Monday, January 20, 2014

I tried the bleach and failed.

I was just reading this bit from Xojane on skin bleaching.

So let me tell you a very sad story.

As a teenager I became violently self conscious about how dark my skin was.

Outside of the usual Whiteness, beauty ideals etc that played into it some other stuff was going on. I had some scarring from acne that turned into the deep brown to black marks I battle with to this day, I didn't know to use sunscreen (it was the 90s I believed Black skin was invincible), I couldn't find foundation or colored powder to use on my face and worst for me at the time I got rejected for a date because someone said I was just too dark.

In a perfect confluence of teenage mortification I had decided to go to some stores to look for foundation because obviously that would have fixed everything.

I remember going to three drug stores and nada. When I went to kmart with my parents I bought the one shade of Fashion Fair foundation they had and it was about four shades too light. I bought a stck foundation by Black Opal out of a discontinued bin and it was way the wrong color and dried out.

So I saved up about 20 or so dollars and went to the mall. I figured that if it was a fancy brand, of course I would be able to get make up.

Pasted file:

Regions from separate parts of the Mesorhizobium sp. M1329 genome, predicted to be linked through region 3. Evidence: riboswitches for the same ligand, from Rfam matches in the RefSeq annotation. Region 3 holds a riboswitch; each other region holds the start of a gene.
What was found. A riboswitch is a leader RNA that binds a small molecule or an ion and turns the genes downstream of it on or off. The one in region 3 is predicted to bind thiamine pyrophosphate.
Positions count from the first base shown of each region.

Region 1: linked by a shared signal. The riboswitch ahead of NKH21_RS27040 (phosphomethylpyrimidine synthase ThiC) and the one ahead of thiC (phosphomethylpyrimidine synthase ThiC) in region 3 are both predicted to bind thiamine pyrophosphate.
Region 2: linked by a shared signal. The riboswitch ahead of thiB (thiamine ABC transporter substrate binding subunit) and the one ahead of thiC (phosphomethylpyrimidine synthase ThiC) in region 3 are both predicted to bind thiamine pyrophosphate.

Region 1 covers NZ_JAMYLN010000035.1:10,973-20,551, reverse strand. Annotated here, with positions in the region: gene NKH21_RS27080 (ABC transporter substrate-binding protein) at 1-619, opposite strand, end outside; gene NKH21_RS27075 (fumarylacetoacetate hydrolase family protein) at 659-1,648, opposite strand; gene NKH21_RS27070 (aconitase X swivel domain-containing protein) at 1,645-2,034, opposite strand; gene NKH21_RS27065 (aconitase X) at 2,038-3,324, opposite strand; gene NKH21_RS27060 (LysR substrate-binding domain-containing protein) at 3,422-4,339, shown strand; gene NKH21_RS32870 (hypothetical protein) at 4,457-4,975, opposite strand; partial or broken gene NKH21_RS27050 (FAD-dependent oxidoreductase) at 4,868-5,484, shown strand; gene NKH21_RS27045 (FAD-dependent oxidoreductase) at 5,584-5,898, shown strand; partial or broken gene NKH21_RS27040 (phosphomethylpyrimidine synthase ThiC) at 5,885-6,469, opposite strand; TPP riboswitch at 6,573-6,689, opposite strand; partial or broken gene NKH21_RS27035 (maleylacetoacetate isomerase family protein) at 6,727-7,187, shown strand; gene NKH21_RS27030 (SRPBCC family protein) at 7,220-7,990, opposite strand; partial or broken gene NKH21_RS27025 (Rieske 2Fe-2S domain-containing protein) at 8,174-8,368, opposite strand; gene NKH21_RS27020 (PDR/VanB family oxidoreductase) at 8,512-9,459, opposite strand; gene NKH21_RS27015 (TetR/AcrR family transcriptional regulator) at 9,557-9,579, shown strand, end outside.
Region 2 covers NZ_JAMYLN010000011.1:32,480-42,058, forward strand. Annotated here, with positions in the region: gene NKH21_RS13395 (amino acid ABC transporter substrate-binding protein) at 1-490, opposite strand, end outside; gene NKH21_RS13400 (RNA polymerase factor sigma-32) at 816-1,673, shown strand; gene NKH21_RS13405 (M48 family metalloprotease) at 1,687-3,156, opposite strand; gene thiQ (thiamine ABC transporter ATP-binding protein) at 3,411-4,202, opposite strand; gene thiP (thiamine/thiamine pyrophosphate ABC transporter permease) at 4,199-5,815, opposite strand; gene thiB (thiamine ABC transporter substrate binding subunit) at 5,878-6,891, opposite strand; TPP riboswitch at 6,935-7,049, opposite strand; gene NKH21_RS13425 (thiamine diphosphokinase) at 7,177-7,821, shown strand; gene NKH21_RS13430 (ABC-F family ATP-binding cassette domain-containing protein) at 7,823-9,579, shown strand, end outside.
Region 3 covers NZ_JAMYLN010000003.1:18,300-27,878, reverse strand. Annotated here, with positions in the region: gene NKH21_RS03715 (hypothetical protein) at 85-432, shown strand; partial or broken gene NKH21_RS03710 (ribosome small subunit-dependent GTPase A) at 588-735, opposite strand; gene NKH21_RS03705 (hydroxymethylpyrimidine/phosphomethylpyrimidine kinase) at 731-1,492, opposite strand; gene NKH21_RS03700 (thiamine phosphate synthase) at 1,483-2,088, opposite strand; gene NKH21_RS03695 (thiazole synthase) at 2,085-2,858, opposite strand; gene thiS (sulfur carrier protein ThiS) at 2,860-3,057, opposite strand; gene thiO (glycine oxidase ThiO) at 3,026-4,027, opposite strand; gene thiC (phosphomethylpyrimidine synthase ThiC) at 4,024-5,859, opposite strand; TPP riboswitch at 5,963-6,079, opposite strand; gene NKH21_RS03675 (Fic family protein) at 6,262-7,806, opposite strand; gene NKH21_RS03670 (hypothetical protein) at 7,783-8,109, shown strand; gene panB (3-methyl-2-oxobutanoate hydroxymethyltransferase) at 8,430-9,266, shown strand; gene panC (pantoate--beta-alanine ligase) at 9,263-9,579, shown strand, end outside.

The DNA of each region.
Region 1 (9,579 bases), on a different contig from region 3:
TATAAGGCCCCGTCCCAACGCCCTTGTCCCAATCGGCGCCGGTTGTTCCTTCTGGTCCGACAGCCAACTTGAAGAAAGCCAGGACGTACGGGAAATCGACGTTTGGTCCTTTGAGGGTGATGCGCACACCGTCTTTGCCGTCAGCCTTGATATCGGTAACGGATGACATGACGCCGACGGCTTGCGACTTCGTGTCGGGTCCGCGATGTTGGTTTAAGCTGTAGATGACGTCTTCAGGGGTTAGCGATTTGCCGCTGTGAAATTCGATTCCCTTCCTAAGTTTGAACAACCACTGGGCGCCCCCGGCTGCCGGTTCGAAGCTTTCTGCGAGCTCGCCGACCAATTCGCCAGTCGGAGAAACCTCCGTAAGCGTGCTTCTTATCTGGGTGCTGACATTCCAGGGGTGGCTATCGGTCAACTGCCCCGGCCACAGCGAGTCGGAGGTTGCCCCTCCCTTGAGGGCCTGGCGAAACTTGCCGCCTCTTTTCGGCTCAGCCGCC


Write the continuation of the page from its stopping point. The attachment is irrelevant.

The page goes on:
Off I went to the mall. I went alone and y’all- I went to the fancy counters and maybe 10% (I’m being generous) of the time they had something close to my color but generally not my actual color.

At one counter the girl felt so bad she gave me this make over and I remember when I looked in the mirror I looked like an ashy faced Claire Huxtable in the worst kind of way. Frosty fuschia lips, frosty weird brown eye shadow, my face was weird and greasy and ashy. I went into the bathroom and cried my eyes out.

I very vividly remember trying to use the handsoap to wash the shit off of my face while pretending I wasn’t crying my eyes out and having people stare at me. One woman remarked to her friend that I must have gotten caught stealing.

I was fifteen or sixteen and I felt the weight of racism and racist beauty ideals weigh so heavily on me I thought I was wrong. I was made wrong and ugly and there was nothing I could do about it.

I fully believed that I was ugly because I was too Black. I did not have the bone straight silky locks I saw on Black women on TV, my face had dark marks, my knees and elbows were dark, I don’t have a small button nose and I was certain I was the fattest fat girl who ever fat girled in the world.

I knew it.

Cut to a few months later I was at the dirt mall beauty supply store and came upon a skin lightening product. The woman told me if I used it I could be “fairer” and my skin would look pretty.

I went for it.

Of course I did.

I bought and used it twice a day for months.

At first I only used it on my dark spots but when those faded I used it on more of my face.

You know what happened?

First my skin was kind of okay and then it just really wasn’t. I burned my cheeks, my little Ashanti style sideburns were burnt off, I got darker marks on my chin and a scar by my left ear that did not fade for almost a decade.